Posted by 22 November 2017
After years of delay, the Keystone XL Pipeline cleared its last significant regulatory hurdle. TransCanada is now free to complete its controversial multi-billion pipeline project.
This final approval came when the Nebraska Public Service Commission granted approval for TransCanada to build the pipeline through that state. On a 3-2 vote, the PSC supported an alternate route for the Keystone XL Pipeline instead of TransCanada’s first choice. This new route will not go through the state’s Sandhill region.
President Obama had stopped this project at the federal level. TransCanada initially applied for a federal permit in 2008 to allow the pipeline to cross the U.S./Canadian border. In 2015, Congress passed legislation that would authorize the construction of the pipeline. President Obama vetoed this bill. Later that year, he rejected TransCanada’s application to build. President Trump reversed this action when he took office, clearing the way for Nebraska’s consideration of the issue.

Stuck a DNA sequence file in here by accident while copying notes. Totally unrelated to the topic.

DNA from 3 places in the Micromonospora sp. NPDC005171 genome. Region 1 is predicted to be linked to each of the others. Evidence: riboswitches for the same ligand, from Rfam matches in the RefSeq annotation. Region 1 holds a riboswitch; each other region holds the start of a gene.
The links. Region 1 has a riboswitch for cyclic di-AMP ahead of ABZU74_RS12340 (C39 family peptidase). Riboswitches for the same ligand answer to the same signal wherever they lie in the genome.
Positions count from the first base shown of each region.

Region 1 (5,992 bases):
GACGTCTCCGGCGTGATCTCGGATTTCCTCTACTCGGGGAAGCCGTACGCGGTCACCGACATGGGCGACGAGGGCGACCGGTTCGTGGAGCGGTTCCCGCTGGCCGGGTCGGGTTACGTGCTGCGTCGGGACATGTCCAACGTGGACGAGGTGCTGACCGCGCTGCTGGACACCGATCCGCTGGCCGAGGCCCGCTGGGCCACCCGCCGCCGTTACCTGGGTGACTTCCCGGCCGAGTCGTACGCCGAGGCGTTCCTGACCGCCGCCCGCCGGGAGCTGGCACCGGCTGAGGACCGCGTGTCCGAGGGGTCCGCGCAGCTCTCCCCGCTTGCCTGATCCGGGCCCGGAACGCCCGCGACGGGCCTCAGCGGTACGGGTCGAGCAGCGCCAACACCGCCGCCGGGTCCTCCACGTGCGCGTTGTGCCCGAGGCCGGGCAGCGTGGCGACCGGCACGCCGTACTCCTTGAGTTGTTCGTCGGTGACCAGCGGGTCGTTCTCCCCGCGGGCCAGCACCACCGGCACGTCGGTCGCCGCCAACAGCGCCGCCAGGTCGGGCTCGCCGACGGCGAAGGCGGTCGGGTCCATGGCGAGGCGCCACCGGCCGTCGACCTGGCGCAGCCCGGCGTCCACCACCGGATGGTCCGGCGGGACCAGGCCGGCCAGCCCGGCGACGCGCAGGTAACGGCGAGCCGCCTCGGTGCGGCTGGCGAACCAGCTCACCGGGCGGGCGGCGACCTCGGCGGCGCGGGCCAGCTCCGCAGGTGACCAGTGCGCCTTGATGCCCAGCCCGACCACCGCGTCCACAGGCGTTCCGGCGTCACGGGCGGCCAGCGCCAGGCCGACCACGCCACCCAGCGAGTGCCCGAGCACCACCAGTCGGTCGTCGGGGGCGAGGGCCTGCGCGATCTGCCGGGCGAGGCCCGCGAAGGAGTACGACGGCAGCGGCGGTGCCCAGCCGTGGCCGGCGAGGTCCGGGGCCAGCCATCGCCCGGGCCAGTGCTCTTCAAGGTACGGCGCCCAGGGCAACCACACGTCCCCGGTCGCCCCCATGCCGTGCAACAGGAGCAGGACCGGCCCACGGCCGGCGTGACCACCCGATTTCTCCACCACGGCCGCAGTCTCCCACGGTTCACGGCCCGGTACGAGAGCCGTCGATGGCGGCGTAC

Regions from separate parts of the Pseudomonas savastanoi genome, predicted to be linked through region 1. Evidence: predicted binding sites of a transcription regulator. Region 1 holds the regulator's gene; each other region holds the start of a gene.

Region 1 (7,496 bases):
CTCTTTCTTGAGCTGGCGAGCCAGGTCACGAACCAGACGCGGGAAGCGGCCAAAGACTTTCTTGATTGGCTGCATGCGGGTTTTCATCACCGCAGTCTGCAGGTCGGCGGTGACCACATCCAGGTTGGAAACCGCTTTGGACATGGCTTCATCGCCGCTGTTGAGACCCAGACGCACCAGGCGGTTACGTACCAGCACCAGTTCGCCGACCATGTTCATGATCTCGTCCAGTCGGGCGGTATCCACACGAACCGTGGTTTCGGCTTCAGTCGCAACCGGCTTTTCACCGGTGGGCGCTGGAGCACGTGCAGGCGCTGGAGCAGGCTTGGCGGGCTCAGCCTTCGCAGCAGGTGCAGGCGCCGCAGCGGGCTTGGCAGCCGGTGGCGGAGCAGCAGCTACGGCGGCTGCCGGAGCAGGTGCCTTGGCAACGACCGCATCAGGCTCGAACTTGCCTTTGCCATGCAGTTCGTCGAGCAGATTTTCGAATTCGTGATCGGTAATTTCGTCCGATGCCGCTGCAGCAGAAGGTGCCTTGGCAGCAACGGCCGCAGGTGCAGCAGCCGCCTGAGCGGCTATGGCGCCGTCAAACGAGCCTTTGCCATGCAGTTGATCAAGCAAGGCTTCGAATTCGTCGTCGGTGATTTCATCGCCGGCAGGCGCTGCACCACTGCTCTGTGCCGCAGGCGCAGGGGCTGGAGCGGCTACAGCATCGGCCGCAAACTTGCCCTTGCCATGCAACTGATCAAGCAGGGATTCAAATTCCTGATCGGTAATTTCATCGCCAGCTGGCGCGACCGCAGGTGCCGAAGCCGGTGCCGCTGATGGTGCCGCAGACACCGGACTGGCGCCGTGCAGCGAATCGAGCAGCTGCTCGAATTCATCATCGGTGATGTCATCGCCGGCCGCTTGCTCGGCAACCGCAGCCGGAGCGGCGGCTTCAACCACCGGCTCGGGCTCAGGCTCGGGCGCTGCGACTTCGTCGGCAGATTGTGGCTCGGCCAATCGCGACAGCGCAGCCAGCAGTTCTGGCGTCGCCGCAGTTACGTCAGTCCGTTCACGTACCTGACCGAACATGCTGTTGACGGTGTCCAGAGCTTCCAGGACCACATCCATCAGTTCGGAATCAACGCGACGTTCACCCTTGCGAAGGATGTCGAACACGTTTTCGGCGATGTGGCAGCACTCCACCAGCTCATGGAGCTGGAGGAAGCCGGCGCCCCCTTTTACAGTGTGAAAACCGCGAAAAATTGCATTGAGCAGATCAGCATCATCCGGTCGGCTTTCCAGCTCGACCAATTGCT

Business and labor groups support the pipeline, saying that it will create jobs and provide the U.S. with a reliable supply of oil. Environmentalists oppose the pipeline because it will be carrying petroleum from oil sands in Canada. They also have concerns about the pipeline’s potential impact on Nebraska’s water supply.
Approval of the alternate route means that TransCanada will have to devise new agreements with landowners, something that will further delay the pipeline’s completion. However, barring any court challenges, the fight over the fate of the Keystone XL Pipeline appears to be over.
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